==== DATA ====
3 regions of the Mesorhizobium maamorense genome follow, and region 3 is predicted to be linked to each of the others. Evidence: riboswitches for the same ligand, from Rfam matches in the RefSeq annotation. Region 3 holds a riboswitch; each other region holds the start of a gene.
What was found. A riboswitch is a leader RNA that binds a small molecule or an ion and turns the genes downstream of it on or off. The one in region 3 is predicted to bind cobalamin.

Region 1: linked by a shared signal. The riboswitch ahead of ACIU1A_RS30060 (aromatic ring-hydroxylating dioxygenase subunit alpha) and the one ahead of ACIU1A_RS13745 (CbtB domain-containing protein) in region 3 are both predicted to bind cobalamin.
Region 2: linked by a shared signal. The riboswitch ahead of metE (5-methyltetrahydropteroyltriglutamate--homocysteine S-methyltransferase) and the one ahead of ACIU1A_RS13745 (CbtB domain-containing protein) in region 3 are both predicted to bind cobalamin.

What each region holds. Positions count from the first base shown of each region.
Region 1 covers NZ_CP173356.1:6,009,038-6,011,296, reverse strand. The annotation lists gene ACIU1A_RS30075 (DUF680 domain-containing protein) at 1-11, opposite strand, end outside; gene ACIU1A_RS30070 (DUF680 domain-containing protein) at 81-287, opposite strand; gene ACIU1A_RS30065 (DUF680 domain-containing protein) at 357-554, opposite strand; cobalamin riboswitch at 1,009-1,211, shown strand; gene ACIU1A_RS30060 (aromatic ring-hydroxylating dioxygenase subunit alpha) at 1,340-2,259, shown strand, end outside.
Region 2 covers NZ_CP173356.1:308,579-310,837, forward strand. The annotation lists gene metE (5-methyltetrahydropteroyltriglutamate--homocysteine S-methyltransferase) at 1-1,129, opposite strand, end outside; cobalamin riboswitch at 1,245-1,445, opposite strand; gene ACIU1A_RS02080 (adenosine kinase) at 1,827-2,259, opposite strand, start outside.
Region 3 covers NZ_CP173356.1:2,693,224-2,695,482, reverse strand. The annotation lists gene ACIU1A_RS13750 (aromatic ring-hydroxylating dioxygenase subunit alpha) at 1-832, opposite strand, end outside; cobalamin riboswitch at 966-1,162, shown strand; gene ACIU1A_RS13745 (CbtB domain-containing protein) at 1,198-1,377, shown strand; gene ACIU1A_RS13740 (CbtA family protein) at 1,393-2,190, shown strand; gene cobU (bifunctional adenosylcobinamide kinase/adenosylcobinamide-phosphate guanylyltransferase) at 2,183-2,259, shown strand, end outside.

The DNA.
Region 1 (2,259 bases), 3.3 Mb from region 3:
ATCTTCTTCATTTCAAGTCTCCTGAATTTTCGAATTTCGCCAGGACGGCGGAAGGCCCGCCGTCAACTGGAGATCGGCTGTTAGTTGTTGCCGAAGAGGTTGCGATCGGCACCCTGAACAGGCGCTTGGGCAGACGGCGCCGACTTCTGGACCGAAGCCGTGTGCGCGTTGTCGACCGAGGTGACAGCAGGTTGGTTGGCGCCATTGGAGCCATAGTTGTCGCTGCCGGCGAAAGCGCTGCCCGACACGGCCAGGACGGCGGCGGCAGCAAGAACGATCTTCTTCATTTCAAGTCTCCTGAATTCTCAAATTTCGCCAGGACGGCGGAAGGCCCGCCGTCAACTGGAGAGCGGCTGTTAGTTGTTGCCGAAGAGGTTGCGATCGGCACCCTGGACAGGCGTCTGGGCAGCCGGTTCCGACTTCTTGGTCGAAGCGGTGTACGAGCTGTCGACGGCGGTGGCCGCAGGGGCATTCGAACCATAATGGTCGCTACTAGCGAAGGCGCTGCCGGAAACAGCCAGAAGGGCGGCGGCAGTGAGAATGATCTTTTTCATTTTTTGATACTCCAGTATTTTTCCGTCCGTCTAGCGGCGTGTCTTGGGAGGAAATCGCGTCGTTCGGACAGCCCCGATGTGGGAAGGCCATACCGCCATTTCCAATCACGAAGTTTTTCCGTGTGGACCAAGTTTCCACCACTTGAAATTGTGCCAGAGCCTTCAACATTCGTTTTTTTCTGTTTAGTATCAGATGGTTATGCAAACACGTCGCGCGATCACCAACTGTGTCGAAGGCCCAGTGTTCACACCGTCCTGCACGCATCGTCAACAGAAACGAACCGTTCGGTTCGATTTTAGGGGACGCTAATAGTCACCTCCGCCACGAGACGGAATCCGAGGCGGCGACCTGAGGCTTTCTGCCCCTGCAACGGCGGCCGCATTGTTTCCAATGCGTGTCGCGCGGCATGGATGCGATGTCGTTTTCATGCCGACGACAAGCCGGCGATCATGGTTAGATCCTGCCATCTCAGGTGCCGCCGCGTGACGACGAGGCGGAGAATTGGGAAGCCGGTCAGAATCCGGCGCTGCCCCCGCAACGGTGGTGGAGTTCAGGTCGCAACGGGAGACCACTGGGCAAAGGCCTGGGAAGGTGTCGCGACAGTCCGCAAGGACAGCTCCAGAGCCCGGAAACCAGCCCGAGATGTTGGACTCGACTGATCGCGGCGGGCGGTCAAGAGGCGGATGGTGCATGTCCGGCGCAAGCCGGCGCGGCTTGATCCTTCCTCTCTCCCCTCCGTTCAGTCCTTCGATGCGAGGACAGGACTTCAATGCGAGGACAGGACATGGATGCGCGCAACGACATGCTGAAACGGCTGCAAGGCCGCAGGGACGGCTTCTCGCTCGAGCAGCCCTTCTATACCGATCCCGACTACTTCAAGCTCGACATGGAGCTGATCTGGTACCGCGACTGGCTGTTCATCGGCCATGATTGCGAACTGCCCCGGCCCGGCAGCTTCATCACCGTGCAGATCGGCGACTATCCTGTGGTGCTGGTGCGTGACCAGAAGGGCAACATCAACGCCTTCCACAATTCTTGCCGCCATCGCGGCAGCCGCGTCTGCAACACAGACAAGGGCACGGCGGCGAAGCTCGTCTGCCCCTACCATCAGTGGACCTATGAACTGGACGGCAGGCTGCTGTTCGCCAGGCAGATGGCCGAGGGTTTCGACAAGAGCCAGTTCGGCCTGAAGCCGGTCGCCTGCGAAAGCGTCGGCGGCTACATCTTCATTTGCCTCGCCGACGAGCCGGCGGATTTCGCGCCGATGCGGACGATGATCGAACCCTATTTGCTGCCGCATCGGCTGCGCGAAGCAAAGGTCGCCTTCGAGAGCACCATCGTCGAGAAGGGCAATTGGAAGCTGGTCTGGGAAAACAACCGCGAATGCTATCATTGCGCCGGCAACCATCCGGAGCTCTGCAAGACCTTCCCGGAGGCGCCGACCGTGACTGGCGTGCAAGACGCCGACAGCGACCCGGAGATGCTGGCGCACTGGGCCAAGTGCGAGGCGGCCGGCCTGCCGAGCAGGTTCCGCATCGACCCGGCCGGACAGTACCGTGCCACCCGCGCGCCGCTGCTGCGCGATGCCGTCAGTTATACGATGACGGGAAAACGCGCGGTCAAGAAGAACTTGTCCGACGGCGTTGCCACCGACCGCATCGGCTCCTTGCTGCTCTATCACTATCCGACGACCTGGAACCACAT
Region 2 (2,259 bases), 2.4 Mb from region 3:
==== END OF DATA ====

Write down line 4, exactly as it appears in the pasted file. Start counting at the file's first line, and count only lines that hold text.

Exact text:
Region 2: linked by a shared signal. The riboswitch ahead of metE (5-methyltetrahydropteroyltriglutamate--homocysteine S-methyltransferase) and the one ahead of ACIU1A_RS13745 (CbtB domain-containing protein) in region 3 are both predicted to bind cobalamin.